That got me thinking about an old movie called Ice Station Zebra, from 1968, with Rock Hudson as skipper of a nuclear sub called upon to go under the polar ice. (In this case, they were to deliver some important people carrying guns to an outpost far up in the arctic.) Turns out I have a copy (I collect movies, probably more than I should), and I started watching it to see how the fictional sub sized up against the real one. The answer, to my surprise, is it sized up pretty well!
The sub in the movie looks a lot like the Nautilus, actually. (That’s a snapshot from the movie, above.) The scenes in the control room felt more realistic to me than I expected—not that I would know—and some of the instruments they showed for scanning the ice looked just like what Captain Anderson described in his book, including a monitor showing TV images from the sail. I’m going to guess that these exterior underwater shots of the sub showed it closer to dangerous ice than the real people would have liked to go, but hey, it’s a movie. As a film, it’s just so-so, but as a depiction of what that voyage might have looked like, I give it a thumbs-up!
I should ask my niece’s husband Steve about it sometime. He’s a real-life sub captain. I wonder if he ever went under the ice.
By the way, you can go aboard the real Nautilus at the Submarine Museum in Groton, CT. I’ve been; it’s very cool.
The death of John Glenn on Dec. 8, 2016 marks the end of an era: the glory days of NASA’s manned spaceflight program. It also marks another of my heroes gone from the world. I was twelve when Mercury Astronaut John Glenn rode the fiery Atlas rocket into orbit. I was transfixed for the duration of the flight. We were doing it. We were finally traveling in space! Glenn was instantly my hero, and rightly so. And now he is gone, from this life, at least. Godspeed, John Glenn!
His passing brings back echoes of other pioneers who have passed into history in the last few years: Neil Armstrong, whose words “Tranquility Base here. The Eagle has landed,” marked a defining moment in human history, the mere memory of which sends chills down my spine. Sally Ride, who broke the gender barrier for American space travelers, and went on to become a role model for young women everywhere. Leonard Nimoy, whose portrayal of the half-Vulcan Spock grew nearer and dearer with each passing year.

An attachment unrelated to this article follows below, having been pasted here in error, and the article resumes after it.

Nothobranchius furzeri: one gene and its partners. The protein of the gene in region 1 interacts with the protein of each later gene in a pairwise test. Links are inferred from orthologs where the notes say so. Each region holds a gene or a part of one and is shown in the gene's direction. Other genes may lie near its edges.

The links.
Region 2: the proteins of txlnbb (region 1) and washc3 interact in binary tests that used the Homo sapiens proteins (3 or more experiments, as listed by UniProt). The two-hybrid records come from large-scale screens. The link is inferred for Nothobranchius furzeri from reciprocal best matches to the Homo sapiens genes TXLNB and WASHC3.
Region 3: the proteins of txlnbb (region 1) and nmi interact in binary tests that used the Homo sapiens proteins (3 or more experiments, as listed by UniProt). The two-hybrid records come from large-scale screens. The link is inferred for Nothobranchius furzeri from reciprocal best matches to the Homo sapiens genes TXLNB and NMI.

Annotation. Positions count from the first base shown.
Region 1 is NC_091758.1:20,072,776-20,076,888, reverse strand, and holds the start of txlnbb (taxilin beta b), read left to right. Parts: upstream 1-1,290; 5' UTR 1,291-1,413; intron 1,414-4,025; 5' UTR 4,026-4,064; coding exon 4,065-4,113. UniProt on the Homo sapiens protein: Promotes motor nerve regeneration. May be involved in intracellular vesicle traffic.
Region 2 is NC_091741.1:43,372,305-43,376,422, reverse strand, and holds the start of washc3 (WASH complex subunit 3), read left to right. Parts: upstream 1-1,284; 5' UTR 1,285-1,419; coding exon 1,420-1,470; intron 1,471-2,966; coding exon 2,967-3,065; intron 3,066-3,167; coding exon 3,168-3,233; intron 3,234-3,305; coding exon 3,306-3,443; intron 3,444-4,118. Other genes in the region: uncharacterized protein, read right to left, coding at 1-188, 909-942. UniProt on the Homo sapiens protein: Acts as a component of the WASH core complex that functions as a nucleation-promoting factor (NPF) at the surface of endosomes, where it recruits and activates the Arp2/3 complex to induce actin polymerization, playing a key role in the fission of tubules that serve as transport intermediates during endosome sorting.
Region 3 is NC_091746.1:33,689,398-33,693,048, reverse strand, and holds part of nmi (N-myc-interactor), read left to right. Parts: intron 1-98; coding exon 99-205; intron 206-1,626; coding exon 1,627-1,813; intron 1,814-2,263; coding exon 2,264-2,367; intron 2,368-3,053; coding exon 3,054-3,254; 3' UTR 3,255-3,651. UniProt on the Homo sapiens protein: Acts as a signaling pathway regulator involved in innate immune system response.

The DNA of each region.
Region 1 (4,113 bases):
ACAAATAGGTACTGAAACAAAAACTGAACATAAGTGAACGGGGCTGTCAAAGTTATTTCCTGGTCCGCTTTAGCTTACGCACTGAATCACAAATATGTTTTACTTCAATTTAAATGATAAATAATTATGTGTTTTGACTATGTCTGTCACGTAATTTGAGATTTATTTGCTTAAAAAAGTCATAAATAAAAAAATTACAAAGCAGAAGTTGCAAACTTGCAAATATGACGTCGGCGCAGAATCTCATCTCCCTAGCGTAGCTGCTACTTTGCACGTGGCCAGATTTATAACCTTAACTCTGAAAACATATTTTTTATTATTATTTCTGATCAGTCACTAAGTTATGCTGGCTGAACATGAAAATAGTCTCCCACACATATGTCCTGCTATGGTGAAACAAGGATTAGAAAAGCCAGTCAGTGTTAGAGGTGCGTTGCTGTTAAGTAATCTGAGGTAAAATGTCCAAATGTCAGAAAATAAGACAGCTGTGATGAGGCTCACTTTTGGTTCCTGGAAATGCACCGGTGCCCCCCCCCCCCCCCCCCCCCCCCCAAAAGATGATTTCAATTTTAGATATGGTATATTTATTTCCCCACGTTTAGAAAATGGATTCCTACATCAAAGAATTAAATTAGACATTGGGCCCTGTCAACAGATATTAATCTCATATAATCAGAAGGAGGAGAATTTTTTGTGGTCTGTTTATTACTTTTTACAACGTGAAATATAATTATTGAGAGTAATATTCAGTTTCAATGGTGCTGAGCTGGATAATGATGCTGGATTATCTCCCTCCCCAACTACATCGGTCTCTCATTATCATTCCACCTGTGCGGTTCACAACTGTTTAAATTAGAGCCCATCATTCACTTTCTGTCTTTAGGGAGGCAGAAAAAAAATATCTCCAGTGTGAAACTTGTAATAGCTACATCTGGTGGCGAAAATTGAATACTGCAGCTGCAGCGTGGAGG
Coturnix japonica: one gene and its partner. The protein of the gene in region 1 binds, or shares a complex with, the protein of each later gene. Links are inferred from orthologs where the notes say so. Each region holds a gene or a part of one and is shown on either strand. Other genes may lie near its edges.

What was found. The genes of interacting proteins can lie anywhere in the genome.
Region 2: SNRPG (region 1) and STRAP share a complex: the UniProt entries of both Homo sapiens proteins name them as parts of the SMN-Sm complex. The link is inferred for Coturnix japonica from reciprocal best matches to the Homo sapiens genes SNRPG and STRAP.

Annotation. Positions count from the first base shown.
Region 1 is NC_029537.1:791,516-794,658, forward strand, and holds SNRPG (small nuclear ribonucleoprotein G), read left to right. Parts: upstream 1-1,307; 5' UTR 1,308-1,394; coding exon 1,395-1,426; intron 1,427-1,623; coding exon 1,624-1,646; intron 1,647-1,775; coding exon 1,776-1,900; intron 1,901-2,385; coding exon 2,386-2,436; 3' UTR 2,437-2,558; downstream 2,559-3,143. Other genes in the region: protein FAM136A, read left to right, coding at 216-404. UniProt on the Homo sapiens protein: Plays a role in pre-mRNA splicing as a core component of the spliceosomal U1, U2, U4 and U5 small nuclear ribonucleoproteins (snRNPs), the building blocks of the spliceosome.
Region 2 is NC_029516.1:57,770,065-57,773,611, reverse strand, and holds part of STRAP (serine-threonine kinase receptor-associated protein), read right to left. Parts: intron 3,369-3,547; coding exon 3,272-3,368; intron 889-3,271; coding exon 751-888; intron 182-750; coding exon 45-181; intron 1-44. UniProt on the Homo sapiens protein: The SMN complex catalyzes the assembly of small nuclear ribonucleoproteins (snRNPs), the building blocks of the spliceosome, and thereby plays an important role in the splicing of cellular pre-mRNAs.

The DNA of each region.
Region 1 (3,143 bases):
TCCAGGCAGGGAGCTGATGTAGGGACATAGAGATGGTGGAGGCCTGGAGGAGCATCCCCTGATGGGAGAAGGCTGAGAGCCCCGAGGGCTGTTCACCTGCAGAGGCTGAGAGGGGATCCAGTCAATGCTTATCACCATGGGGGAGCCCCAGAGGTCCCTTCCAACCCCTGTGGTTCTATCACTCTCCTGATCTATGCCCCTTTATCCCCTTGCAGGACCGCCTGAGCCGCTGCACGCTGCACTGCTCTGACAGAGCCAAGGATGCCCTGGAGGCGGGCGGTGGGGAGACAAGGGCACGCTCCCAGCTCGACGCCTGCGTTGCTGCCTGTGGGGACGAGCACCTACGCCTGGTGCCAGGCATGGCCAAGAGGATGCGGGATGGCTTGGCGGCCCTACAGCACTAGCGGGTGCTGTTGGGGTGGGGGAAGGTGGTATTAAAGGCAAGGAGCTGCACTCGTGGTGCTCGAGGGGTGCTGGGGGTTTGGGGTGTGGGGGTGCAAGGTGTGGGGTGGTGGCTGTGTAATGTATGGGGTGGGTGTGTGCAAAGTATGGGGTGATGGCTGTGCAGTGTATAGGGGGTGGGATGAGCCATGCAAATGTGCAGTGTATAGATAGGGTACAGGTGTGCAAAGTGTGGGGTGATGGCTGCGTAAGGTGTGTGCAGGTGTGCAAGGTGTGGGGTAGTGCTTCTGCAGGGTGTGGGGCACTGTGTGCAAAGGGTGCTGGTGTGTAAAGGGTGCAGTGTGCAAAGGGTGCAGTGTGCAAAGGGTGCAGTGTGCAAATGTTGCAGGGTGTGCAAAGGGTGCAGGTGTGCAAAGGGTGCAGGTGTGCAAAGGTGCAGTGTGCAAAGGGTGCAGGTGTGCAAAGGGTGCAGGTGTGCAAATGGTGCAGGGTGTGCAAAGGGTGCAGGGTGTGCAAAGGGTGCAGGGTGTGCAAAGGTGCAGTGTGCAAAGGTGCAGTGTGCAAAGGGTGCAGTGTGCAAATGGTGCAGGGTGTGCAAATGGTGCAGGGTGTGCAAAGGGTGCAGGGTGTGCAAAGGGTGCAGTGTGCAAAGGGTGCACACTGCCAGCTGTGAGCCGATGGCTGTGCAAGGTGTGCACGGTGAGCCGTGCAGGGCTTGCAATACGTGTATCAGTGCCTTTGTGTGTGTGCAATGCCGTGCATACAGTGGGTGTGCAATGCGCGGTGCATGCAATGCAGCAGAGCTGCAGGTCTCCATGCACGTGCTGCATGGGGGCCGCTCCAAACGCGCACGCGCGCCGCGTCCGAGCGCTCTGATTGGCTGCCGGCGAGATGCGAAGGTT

Glenn, of course, went on to become a U.S. Senator from Ohio, and in 1998 became the oldest human (at 77) to fly in space. We should all be so productive.
I never met Glenn or any of these other heroes. But in a way, their passing is deeply personal to me, because what they did with their lives so deeply touched my own life. And that’s a pretty good way to go, don’t you think?
Want to be mesmerized for three and a half minutes? Open this on a good monitor, click the “full screen” icon in the lower right of this video, turn up the sound, and sit back and journey the solar system. See if you recognize the voice.
Safe on the ground, after shattering a host of records.The streaming has been cutting in and out, so I don’t know yet whether or not Baumgartner broke the sound barrier. Press conference about to start.
Edit: He did break the sound barrier, at 833.9 miles per hour in freefall!
I’m watching the live coverage of Felix Baumgartner’s balloon flight to the edge of outer space. He’s presently at 127,000 feet and still ascending, well past the previous record for manned balloon flight. The plan is for him to jump in his specialized pressure suit and freefall through the sound barrier before parachuting to the ground.
Live shot of capsule at nearly 128,000 feet
He’s having problem with the heat not working in his faceplate, but they’ve just announced that he will jump regardless. They’re beginning now to depressurize the capsule, preparatory to his stepping out of the capsule and jumping…